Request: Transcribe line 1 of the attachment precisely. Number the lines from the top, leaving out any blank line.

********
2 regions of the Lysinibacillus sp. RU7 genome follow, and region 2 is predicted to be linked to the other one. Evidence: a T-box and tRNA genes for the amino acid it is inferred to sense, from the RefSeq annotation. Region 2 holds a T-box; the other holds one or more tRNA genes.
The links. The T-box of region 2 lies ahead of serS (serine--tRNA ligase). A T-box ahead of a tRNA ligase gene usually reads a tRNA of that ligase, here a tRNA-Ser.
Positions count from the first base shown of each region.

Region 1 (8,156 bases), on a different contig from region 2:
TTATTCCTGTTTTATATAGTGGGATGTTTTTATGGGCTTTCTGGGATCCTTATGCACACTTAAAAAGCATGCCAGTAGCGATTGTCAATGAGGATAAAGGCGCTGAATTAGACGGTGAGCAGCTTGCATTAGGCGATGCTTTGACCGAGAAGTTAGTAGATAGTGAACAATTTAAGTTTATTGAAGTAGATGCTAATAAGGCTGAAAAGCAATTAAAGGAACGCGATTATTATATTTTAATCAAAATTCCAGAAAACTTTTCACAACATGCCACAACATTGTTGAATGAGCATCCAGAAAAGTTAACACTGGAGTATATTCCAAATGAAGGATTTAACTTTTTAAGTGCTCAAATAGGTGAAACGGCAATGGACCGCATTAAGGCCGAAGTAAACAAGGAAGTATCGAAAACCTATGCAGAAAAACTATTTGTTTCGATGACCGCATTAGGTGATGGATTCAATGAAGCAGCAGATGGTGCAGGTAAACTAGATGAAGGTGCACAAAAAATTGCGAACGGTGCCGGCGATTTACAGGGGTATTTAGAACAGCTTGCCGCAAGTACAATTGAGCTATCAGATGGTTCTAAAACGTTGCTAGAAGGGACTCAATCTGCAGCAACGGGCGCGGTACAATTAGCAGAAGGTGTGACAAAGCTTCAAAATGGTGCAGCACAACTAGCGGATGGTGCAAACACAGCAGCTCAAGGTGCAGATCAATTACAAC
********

2 regions of the Lysinibacillus sp. RU7 genome follow, and region 2 is predicted to be linked to the other one. Evidence: a T-box and tRNA genes for the amino acid it is inferred to sense, from the RefSeq annotation. Region 2 holds a T-box; the other holds one or more tRNA genes.